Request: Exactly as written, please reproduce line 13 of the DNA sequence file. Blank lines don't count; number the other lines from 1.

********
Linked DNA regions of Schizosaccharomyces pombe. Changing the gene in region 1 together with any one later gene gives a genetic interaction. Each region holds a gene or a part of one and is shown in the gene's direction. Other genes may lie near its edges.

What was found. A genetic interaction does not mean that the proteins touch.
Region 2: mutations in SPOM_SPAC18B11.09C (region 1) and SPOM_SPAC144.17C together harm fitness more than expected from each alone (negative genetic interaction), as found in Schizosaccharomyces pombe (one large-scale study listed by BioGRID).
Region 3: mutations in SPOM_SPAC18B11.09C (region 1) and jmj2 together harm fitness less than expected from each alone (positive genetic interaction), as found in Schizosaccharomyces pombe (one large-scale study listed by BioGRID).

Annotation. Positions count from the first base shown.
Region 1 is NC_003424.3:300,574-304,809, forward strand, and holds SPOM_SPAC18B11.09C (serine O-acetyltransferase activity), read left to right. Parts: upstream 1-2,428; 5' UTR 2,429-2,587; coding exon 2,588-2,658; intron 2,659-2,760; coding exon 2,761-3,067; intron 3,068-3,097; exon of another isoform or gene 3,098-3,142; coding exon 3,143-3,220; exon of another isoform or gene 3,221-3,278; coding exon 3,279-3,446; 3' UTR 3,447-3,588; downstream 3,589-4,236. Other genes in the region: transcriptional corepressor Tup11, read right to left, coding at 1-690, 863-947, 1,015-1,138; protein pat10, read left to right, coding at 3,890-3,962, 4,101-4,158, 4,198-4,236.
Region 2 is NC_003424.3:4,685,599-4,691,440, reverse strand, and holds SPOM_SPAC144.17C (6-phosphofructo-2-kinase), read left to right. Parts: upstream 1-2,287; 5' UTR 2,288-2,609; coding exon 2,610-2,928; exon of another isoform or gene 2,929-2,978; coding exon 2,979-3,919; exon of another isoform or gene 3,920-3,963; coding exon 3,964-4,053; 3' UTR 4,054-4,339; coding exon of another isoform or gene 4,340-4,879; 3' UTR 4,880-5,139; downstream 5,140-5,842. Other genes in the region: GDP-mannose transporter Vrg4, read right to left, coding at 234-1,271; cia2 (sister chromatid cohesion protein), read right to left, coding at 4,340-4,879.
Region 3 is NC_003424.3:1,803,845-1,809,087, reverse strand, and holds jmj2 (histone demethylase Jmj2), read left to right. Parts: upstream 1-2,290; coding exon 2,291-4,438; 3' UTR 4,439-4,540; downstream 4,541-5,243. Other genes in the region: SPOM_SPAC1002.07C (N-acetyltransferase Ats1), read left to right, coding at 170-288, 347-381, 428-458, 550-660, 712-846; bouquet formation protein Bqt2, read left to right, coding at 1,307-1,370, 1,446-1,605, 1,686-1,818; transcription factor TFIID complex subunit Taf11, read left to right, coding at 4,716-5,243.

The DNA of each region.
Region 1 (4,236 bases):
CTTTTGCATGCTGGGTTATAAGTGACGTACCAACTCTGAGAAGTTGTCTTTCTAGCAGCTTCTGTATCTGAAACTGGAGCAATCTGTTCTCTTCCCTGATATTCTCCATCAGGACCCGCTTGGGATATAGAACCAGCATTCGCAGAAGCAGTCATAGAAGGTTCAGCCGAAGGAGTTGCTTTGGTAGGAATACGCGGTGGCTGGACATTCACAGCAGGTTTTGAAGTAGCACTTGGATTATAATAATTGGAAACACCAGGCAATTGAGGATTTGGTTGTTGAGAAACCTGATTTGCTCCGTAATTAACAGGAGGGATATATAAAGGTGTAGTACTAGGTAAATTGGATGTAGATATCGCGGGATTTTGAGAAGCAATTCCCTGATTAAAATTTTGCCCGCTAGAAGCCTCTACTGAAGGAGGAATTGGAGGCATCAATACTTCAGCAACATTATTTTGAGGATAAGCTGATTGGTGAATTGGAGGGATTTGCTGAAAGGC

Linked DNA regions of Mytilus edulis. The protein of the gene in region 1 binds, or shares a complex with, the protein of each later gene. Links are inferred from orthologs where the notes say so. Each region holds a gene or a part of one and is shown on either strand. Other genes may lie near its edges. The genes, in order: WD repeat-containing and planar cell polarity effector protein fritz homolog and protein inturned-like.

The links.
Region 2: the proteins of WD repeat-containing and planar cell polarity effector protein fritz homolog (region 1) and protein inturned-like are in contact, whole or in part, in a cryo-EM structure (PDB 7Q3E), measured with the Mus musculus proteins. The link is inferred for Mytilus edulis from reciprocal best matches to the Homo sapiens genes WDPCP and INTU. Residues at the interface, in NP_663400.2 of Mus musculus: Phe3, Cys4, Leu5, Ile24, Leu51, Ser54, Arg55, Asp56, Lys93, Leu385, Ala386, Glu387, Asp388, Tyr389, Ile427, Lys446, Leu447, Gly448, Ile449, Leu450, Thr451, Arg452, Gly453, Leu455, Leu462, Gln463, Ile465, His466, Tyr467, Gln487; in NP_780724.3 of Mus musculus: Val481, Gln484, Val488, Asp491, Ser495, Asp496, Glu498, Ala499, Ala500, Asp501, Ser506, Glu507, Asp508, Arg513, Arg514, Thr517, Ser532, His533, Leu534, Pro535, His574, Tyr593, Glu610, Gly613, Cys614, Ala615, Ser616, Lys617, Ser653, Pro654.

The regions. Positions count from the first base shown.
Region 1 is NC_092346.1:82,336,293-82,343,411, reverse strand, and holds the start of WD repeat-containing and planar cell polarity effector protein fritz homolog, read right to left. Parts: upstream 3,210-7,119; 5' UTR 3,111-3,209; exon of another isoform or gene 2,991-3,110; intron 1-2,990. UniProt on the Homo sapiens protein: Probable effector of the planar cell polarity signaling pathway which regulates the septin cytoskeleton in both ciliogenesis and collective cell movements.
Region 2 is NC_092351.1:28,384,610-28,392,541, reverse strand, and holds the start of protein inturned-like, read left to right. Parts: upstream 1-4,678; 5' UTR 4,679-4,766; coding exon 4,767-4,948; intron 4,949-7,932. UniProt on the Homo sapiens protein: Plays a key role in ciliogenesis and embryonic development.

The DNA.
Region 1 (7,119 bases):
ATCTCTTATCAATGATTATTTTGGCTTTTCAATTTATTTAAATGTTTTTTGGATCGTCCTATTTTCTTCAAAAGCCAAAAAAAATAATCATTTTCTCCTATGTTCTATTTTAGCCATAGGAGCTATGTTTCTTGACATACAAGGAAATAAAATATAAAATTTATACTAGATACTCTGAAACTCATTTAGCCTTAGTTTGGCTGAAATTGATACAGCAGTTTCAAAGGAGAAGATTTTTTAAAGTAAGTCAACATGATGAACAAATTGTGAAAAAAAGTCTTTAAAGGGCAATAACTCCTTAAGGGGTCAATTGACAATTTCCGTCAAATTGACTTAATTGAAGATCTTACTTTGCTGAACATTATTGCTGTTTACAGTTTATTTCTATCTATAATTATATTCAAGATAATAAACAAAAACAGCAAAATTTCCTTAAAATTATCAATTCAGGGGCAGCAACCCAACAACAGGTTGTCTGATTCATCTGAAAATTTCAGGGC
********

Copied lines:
The links.